Maurice – you have given this centenary your all. Your work has been understated, judicious and highly-effective. You and your colleagues on the advisory group have indeed done the State some service.

Thanks to you we have had a year of exquisite moments. You have been able to find us where we are, as who we are, a dignified joyful people proud to put our children on our shoulders and go out to honour the men and women of 1916 the people who were us then.

It managed to be both spectacular and unshowy. Everything felt right. It was a kind of ballet of our agencies and institutions.

Our reactions showed that as a nation, we had lived through the worst, transformed it into the best. Not in any saccharine sense, but true to the complexity and indeed the pain involved in who were and are as the Irish people.

In 3,200 primary schools, our children received the Proclamation from the one, true Oglaigh na hEireann.

For teens and adults, a focus on national sovereignty became a whole series of discussions about equality and freedom, of the inclusive, European kind proposed by Tom Kettle 100 year ago.

The focus on our national culture became a debate about the place of culture in society.

We looked at The Proclamation as a historical document but we found a contemporary expression of the Rights and Responsibilities of Citizenship.

We thought we were looking at the past, but it turned out that we are perhaps more interested in looking to the future, a future where we live according finest values.

RTE’s contribution to the year showed a public broadcaster at its very best – as a creator of cultural content and as a platform for the creative endeavours of everyone around the country and in our diaspora.

Now, we need to build on all of this.

We will be coming back to this theme in the coming weeks, with details of a plan for the legacy of this year as an authentic expression of what actually happened – and as well beginning our work on the rest of the decade of centenaries.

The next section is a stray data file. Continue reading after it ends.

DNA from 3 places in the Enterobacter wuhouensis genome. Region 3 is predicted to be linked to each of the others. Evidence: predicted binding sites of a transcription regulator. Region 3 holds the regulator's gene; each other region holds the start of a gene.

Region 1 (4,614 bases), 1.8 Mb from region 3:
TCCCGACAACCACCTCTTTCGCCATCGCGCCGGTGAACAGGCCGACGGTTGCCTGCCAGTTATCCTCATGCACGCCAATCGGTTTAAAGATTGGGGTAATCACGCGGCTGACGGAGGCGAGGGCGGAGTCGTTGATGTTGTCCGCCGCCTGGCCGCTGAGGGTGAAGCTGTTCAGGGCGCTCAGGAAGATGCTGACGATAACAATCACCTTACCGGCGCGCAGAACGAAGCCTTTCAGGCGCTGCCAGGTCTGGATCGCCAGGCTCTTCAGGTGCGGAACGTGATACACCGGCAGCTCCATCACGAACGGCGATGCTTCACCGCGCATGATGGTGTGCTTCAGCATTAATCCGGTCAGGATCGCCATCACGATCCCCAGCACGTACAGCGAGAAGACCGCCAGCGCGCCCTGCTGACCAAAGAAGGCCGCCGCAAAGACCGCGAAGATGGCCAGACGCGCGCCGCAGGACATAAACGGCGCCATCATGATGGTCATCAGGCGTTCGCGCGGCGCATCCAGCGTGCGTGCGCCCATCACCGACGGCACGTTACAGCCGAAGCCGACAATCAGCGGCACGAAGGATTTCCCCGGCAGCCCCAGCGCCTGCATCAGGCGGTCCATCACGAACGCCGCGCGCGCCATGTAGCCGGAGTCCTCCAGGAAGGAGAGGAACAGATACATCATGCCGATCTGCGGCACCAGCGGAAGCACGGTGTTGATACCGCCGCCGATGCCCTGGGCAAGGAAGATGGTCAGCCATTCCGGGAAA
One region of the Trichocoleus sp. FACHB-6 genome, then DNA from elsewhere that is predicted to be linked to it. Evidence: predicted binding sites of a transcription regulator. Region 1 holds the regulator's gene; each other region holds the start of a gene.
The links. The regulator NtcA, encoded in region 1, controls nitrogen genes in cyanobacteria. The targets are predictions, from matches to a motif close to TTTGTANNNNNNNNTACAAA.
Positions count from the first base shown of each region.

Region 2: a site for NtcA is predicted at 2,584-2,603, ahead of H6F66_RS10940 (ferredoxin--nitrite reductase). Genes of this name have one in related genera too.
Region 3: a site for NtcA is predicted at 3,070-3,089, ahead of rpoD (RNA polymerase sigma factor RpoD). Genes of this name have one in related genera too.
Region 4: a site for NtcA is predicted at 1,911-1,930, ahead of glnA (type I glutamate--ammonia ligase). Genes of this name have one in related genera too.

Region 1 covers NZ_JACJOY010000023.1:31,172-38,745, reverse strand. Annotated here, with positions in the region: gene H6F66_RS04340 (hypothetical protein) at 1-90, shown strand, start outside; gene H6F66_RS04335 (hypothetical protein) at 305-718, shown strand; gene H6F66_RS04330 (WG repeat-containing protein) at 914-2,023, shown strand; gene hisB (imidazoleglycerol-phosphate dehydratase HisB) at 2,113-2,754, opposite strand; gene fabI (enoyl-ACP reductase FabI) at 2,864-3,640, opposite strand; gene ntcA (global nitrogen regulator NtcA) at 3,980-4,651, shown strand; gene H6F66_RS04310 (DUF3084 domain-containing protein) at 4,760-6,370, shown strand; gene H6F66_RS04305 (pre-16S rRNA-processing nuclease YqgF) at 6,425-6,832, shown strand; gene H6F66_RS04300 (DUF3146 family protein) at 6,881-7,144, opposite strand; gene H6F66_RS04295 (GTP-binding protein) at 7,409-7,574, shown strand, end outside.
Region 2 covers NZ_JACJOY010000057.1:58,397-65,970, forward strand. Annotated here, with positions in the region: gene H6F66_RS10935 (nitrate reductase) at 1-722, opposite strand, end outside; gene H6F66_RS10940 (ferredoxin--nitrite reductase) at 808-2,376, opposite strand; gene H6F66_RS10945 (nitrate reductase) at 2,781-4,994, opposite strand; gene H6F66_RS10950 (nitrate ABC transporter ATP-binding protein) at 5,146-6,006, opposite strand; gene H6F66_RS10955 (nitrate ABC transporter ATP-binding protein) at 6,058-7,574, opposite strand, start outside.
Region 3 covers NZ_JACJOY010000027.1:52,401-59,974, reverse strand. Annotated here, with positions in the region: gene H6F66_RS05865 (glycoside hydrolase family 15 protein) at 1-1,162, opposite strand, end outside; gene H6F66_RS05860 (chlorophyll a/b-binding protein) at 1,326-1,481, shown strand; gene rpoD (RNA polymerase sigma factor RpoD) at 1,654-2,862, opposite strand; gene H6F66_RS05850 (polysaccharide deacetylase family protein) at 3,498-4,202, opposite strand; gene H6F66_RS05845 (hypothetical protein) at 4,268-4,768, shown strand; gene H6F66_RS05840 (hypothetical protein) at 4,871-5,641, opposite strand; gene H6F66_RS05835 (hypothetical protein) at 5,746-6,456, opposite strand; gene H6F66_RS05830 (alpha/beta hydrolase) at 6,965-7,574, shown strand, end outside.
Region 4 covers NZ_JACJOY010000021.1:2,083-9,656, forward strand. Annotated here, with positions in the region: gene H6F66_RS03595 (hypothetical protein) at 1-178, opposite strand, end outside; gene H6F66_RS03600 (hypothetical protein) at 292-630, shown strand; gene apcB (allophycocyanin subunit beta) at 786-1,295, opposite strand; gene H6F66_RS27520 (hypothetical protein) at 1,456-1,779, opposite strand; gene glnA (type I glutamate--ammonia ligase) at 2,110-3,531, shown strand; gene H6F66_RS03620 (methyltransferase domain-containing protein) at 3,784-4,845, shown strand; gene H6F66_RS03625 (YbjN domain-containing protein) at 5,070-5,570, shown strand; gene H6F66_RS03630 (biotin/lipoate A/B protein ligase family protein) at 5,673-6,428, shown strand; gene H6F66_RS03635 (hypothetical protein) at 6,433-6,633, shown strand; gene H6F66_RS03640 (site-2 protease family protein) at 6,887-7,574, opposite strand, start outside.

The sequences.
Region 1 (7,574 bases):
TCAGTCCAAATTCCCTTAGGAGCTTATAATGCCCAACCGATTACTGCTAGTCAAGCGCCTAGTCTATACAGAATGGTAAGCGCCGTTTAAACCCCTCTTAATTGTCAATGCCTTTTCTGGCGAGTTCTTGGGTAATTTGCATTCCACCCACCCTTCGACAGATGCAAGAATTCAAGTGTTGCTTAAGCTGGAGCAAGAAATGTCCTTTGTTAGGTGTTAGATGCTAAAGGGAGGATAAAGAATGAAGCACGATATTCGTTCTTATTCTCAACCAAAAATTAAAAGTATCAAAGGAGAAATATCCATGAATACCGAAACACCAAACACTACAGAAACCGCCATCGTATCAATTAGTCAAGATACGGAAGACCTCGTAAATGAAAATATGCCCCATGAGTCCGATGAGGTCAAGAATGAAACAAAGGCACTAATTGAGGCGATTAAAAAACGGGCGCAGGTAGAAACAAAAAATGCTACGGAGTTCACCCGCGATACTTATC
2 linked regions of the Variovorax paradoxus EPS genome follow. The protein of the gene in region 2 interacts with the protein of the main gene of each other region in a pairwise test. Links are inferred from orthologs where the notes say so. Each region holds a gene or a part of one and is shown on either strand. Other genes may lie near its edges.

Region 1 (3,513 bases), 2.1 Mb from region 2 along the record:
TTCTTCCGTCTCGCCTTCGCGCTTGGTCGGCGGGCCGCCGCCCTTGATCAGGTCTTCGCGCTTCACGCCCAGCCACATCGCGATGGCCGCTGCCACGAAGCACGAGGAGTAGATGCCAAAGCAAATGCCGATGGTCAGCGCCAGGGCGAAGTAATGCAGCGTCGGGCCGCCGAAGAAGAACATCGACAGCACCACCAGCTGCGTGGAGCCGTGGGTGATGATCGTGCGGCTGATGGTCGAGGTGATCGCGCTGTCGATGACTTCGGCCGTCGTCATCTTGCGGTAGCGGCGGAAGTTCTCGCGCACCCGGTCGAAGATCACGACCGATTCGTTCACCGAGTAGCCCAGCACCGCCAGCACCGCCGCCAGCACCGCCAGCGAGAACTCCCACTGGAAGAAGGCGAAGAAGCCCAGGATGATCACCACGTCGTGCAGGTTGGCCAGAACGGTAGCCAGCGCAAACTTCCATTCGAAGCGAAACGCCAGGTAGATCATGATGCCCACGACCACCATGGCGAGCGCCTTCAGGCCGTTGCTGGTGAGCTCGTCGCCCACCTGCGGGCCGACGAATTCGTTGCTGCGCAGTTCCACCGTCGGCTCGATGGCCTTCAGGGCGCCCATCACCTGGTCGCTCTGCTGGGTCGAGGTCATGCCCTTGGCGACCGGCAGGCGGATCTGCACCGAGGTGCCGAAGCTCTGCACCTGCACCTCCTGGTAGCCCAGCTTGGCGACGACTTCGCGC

Because a legacy is something we create and leave for future generations. The Centenary Year gives us the opportunity – and creates the obligation – to articulate and define what this generation must do to create a legacy worthy of that bequeathed to us.

I want it to be combination of Dúthracht and Oidhreacht.

Duthracht is how we love and mind each other. Appropriately for our purposes, it was also, they say, the piece of land a father would leave his daughter.

Oidhreacht as heritage is what we have a right to at birth.

And we want make sure that future generations born in Ireland are assured of love and minding and a heritage, a culture that are literally, beyond price and description.

Central to that are our Arts. They are the best of who we are. Limitless in their reach, impact. Our Arts were central to the revolutionary generation. The poets and playwrights, the revivalists and the writers, had a vision that was as much about cultural freedom as political independence.

I believe that when we take time to reflect on 2016 we will detect a new cultural revival in Ireland – a revival that puts arts and culture at the centre of public policy. Particularly in our language. An Ghaeilge. An Ghaeilge has been through it all – subjugation, plantation, rebellion, Famine, eviction, emigration, revolution, execution and she has endured, held herself separate, inviolate. I believe an Ghaeilge contains a kind of magic, what Heaney might have called the cure or charm for us. And it is time we looked again and better and deeper at our language.

For now, my warmest thanks to you all for being here. I hope you have wonderful time Cois Cladaigh.